# OpenGL matrix/coordinates?

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To preface, I am using OpenTK and C#. However, I don't think that deters the issue from being something simple to how I am calling OpenGL methods. I don't understand some of the setup stuff, it's mostly pieced together code from other examples until I found something that worked somewhat.

Here is my routine for setting up OpenGL:

public bool Initialize(IntPtr Handle, Size ScreenSize)
{
//stuff to set in case of GDI
handle = Handle;
screensize = ScreenSize;
bmp = new System.Drawing.Bitmap (screensize.Width, screensize.Height);

//setup the initial scales
if ((screensize.Width != 1000) && (screensize.Height != 600))
{
scalewidth = 1000 / screensize.Width;
scaleheight = 600 / screensize.Height;
}

if (OpenTK.Configuration.RunningOnAndroid)
{
//
return true;
}
else
{
//video card name
glRenderer = GL.GetString (StringName.Renderer);
//what version of OpenGL do we have?
glVersionStr = GL.GetString (StringName.Version);
if (glVersionStr.Length < 3)
return false;

glVersion = new Version (int.Parse (GLVersionStr [0].ToString ()), int.Parse (GLVersionStr [2].ToString ()));
//glVersion = new Version (int.Parse (glVersionStr [0].ToString()), int.Parse (glVersionStr [2]).ToString());
// Set viewport
if (GLFunctions.Viewport (glVersion))
GL.Viewport (0, 0, screensize.Width, screensize.Height);
else
return false; //can't use a viewport, default to GDI

//we now have successfull OpenGL window/context we can use
// Set rendering options
GL.MatrixMode (MatrixMode.Projection);

GL.Enable (EnableCap.LineSmooth);
GL.Enable (EnableCap.PointSmooth);

GL.Hint (HintTarget.LineSmoothHint, HintMode.Nicest);
GL.Hint (HintTarget.PointSmoothHint, HintMode.Nicest);
GL.Hint (HintTarget.PolygonSmoothHint, HintMode.Nicest);
GL.Hint (HintTarget.PerspectiveCorrectionHint, HintMode.Nicest);

// 3D options
GL.CullFace(CullFaceMode.Front);
GL.Enable(EnableCap.Multisample);
GL.Enable(EnableCap.CullFace);

// Enable blending
GL.Enable(EnableCap.Blend);
GL.BlendFunc(BlendingFactorSrc.SrcAlpha, BlendingFactorDest.OneMinusSrcAlpha);

//without the next two lines we can't see anything
ProjectionSet(Vector3d.Zero);
ModelView_Set(Vector3d.Zero, Vector3d.Zero, Vector3d.Zero, 0, true);

return true;
}
}

private void ProjectionSet(Vector3d renderLocation)
{
// Create a perspective frustrum
Matrix4d projection = Matrix4d.CreatePerspectiveFieldOfView(MathHelper.DegreesToRadians(45), 1000.0 / 600.0, 1.0, 2000.0);

if (renderLocation != Vector3d.Zero)
{
// Move zero point for rendering to upper left corner
projection *= Matrix4d.CreateTranslation(-1, 1, 0);

// Translate rendering point to the specified location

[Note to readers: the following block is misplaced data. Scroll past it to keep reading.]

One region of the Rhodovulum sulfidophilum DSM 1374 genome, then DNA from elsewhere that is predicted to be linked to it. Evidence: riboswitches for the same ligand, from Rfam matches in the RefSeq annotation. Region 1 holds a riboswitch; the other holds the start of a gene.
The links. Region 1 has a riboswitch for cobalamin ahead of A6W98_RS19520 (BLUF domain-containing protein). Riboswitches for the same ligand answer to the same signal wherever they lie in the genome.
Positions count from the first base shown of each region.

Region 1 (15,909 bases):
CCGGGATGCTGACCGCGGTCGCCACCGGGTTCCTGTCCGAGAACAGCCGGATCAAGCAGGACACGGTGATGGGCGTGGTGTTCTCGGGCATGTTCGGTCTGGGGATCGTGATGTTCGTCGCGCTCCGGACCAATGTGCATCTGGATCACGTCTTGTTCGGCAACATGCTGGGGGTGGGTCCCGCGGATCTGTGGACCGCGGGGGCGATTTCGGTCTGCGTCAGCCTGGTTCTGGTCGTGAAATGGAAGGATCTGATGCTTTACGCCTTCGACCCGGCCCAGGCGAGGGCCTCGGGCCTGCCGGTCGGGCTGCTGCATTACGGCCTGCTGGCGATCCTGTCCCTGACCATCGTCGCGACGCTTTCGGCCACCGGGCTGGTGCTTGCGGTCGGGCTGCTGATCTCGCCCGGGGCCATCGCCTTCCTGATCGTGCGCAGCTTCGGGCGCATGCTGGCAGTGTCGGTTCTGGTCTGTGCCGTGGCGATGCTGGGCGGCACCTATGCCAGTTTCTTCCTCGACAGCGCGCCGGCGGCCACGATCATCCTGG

projection *= Matrix4d.CreateTranslation(_3D_ProjectionSpace_NormalizeVector(new Vector3d(renderLocation.X, renderLocation.Y, 0)));
}

GL.MatrixMode(MatrixMode.Projection);
}

public void ModelView_Set(Vector3d cameraLocation, Vector3d cameraRotation, Vector3d cameraOffset, double zoom, bool activateMatrix)
{
// Rotate world to get the correct axes in 3D (X going right, Y going down)

// Rotate camera

// Offset camera
modelview *= Matrix4d.CreateTranslation(cameraOffset);

// Zoom
if (zoom != 0)
modelview *= Matrix4d.Scale(zoom);

// Set camera with fixed zoom to make the 1000x600 frame match the 1000x600 pixels
modelview *= Matrix4d.LookAt(new Vector3d(-cameraLocation.X, -cameraLocation.Y, cameraLocation.Z + (-724)), Vector3d.UnitZ, Vector3d.UnitY);

if (activateMatrix)
ModelView_Activate();
}

/// <summary>
/// Activates the model view
/// </summary>
public void ModelView_Activate()
{
GL.MatrixMode(MatrixMode.Modelview);
}

Now, I create a bitmap with the text to be drawn to the screen. Then I create a texture and bind it OpenGL. I then go to display that texture which semi works:

private void DrawImage(Image image, int X, int Y, int Z, int Width, int Height)
{

GL.Enable(EnableCap.Texture2D);
if (image.GenerateTexture)
{
{
GL.Disable (EnableCap.Texture2D);
return;
}
}

// Save current matrix
//GL.PushMatrix();

//forget the values I passed and use hardcoded for testing
GL.Color4(1F, 1F, 1F, 1F);
GL.BindTexture (TextureTarget.Texture2D, image.Texture);
GL.TexCoord2(0.0f, 0.0f);
GL.Vertex3(0, 0, 0); //TOP-LEFT
GL.TexCoord2(1.0f, 0.0f);
GL.Vertex3(1000, 0, 0); //TOP-RIGHT
GL.TexCoord2(1.0f, 1.0f);
GL.Vertex3(1000, 300, 0); //BOTTOM-RIGHT
GL.TexCoord2(0.0f, 1.0f);
GL.Vertex3(0, 300, 0); //BOTTOM-LEFT
GL.End();

// Restore matrix
//GL.PopMatrix();

}

As you can see, the GL.Vertex3 calls are outside the range of -1 to 1. For some reason this is how I can display the texture. However it shows up in the bottom right quadrant of the screen. Changing the Vertex3's x axis to anything negative (thinking -1 would be left of screen/view) completely hides the texture. Subtle trials like -0.1 don't change the location either.

This should be at Top left, 1000 wide, 300 down. I can't seem to figure this out...